I've found two major theories in how people accept humanity. Based on the way these ideas are implemented, the repercussions are drastically different. The first theology of humanity is, "oopsie, we're all human" therefore we should basically excuse all shitty behavior. The subtext is that we're pieces of shit so we can't set boundaries, defend ourselves or condemn abusive behavior. Anything goes because we're forgiven! I saw this reaction when Josh Duggar was forced to admit he was a terrible hypocrite (my words of course!) who advocated for women not showing their knees and then repeatedly lied to his virginal wife so he could go play with women who wore jeans (not allowed for his wife) and loved sex toys. That's not an "oopsie, we're all human" moment. That's a "you're a terrible abuser who deserves to lose his livelihood and the family you've built on total, deliberate deception" kind of moment. Sometimes the conservative Christian idea of redemption invites abuse and this is a good example. Because many Christians level the playing field of sin and make everything evil the same, we can see someone like "Poor Josh" and excuse his behavior with no evidence of remorse or life change. If he says the right words, he's good to go. And guess what? His wife is pregnant again.
Another good example is any time Trump has ever claimed Christianity and then shown zero evidence of faith in any action in his life. But I don't want to talk about him.
The result of this theology of humanity and "sin" is enabling abusers, silencing victims and not giving perpetrators the opportunity to experience real, life-changing consequences for their choices. It's always someone else's fault (in this case, the Devil, according to Josh). The perpetrator is actually the victim! We fail everyone involved and shame anyone who doesn't forgive the person who isn't remorseful. When someone is remorseful, their ways change. Until that happens, they're playing you. Sorry. (Again, TRUMP, TRUMP, TRUMP...damn, didn't I say I didn't want to talk about him?!)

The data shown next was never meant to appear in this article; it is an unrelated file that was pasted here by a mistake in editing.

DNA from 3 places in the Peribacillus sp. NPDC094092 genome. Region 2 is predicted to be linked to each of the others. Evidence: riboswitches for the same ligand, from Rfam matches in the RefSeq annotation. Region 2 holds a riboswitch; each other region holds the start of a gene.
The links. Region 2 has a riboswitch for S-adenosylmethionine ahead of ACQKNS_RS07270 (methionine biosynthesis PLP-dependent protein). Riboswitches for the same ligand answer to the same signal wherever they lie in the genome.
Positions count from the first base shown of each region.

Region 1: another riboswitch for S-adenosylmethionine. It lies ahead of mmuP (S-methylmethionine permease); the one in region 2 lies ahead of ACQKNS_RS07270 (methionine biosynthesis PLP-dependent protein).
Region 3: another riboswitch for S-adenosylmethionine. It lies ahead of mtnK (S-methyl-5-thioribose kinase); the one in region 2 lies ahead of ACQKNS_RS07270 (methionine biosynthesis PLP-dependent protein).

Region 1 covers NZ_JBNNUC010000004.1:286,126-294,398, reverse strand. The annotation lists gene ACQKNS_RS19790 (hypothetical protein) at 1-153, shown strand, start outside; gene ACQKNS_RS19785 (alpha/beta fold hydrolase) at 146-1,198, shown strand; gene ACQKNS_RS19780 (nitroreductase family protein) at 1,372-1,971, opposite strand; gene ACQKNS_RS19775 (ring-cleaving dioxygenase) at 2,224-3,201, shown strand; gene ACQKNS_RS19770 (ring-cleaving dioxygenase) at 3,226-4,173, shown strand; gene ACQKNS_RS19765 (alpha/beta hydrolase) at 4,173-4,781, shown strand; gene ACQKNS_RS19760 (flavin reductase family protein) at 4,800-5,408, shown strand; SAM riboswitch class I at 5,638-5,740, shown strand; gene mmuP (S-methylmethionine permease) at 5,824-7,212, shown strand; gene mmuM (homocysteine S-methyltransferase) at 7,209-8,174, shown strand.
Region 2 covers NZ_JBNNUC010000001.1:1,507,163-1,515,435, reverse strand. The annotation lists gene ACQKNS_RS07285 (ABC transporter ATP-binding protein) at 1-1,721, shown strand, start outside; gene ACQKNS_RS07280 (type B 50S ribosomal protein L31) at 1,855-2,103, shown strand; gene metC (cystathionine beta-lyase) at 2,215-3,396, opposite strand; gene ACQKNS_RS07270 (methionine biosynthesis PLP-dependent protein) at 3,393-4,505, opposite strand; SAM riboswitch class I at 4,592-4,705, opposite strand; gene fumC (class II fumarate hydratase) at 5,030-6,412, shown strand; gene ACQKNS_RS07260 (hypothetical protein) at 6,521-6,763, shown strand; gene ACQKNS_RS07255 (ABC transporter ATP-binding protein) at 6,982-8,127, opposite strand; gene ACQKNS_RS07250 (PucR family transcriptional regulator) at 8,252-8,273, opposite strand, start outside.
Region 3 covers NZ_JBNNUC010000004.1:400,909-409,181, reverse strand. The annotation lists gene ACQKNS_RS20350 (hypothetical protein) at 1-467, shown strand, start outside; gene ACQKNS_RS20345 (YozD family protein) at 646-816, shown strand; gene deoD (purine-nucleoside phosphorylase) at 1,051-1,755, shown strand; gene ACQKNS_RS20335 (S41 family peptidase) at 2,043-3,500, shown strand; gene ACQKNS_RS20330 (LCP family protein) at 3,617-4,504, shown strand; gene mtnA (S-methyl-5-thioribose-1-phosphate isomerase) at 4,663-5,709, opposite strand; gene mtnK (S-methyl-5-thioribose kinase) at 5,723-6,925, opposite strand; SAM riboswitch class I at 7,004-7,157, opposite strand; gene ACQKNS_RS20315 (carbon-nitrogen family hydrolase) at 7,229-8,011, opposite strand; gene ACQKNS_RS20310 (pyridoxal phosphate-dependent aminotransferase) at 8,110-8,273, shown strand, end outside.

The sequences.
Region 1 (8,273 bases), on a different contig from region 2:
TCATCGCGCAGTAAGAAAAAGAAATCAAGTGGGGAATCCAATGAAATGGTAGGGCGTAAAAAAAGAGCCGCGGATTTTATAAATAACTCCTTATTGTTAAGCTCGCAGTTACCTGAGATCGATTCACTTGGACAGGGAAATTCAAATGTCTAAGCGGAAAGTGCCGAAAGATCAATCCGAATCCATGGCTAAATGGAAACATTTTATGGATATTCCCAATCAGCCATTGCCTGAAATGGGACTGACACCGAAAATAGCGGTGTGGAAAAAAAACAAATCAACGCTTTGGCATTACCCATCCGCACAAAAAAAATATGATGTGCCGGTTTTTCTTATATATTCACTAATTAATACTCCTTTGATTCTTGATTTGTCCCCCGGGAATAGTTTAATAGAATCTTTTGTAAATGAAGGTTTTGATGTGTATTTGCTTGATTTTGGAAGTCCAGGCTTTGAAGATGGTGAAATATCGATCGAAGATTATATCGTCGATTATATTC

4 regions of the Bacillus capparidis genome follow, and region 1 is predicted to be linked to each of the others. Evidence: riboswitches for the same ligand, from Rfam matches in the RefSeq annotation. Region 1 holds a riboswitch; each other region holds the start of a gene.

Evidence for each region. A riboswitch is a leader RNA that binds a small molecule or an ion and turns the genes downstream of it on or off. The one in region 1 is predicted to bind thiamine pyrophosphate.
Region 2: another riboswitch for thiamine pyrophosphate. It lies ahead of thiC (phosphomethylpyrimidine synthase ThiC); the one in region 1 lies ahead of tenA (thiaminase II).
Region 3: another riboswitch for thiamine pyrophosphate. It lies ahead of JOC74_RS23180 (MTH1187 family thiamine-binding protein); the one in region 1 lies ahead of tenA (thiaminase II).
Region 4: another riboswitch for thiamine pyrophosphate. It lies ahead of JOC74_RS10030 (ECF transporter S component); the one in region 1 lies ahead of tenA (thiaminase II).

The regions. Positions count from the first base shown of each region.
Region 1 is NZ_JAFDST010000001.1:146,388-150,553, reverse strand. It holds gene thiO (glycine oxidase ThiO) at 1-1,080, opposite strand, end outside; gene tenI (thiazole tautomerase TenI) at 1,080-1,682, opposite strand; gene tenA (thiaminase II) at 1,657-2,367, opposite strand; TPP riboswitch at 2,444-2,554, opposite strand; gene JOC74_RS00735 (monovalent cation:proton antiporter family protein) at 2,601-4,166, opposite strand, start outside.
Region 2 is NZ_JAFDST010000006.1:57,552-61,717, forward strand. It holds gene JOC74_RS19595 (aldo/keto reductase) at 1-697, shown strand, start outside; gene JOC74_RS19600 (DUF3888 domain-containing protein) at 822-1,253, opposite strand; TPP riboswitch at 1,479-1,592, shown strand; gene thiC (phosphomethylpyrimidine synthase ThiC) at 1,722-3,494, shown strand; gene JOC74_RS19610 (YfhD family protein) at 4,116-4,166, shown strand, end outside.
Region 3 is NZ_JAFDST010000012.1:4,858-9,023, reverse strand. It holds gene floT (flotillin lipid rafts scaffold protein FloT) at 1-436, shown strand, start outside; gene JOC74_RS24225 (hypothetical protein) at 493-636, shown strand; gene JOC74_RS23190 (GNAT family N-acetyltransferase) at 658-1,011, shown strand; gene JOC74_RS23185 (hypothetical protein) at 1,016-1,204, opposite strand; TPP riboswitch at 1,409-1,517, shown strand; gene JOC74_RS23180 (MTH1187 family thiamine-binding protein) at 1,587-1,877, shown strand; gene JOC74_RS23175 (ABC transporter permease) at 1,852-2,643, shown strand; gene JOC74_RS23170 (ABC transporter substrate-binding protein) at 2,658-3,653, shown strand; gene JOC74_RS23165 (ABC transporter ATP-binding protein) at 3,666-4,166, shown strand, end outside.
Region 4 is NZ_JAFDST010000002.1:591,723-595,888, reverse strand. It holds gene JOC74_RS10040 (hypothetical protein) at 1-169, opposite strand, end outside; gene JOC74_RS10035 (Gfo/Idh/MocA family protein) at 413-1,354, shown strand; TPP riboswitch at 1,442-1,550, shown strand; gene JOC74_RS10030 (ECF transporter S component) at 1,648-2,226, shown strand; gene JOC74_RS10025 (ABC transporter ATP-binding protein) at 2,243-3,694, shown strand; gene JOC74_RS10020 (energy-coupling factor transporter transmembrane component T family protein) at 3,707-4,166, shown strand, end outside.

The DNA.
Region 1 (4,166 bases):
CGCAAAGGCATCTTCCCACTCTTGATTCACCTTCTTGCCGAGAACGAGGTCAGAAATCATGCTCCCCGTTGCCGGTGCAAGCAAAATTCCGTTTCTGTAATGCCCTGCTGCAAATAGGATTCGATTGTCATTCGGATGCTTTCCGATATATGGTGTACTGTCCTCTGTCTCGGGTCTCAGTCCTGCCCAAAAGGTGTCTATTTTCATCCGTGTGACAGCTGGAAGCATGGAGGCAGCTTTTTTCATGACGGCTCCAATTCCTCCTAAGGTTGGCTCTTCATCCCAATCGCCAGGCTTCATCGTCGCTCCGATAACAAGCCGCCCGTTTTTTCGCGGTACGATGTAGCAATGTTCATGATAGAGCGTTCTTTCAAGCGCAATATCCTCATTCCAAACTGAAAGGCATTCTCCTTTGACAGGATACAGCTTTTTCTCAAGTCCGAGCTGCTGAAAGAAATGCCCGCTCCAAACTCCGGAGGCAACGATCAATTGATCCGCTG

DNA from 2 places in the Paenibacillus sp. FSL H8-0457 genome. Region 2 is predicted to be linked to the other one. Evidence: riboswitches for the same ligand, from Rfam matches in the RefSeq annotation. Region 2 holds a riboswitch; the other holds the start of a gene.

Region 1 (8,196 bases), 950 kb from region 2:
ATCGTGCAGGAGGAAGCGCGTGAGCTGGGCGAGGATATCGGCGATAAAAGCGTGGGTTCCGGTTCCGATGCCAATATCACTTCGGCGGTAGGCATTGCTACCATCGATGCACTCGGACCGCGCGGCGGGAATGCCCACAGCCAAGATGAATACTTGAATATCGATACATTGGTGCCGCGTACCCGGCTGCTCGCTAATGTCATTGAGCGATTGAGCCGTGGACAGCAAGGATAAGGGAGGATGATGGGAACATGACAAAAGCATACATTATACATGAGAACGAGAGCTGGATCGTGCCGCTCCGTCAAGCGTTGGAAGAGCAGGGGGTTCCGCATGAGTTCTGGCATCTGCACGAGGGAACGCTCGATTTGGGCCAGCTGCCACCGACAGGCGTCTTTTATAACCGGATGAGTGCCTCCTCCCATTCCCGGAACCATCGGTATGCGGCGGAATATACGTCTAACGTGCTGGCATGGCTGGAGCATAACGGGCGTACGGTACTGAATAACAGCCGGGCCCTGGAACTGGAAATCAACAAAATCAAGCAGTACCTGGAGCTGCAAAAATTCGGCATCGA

The second theology of humanity is, "I embrace my humanity, have compassion on myself and then extend that towards others." For me, embracing my humanity, giving myself grace and learning to really feel compassion for myself, my limitations and my human-ness has made me a much more gracious, understanding person. Do you see the difference? In the first scenario, we poo-poo Josh Duggar. In the second, we feel grief for the shitty theology that taught Josh that the subjugation of women was okay and hold sorrow for his wife and children, who will be stuck with him forever. It's not about judging them. It's about being sad for what they're living in and outraged at the perpetuation of his behavior.
It's in embracing my humanity that I cannot tolerate letting abusers roam free. It's in seeing Josh's wife suffer humiliation and a total lack of options and freedom that takes the conversation off Josh's "sin" and onto her as a human deserving of dignity and respect. It's in seeing myself in refugees, Muslims, people of color and the LGBTQI community that propels me forward against bigotry. The first approach continues blindly following bigotry while the second unveils it and fights back. We must see our own humanity and the humanity of others in order to make our society a more tolerant and safe place for everyone. Somehow the "we're all human" thing only extends to other fellow conservative Christians. How does that apply to the "illegals?" It doesn't. They should have known they'd be threatened with deportation while going through a miscarriage in custody. What about all those POC getting arrested and killed? They should just behave. Like I do in my ivory tower. Where is the "we're all human" in those cases? It doesn't apply. Somehow it never does.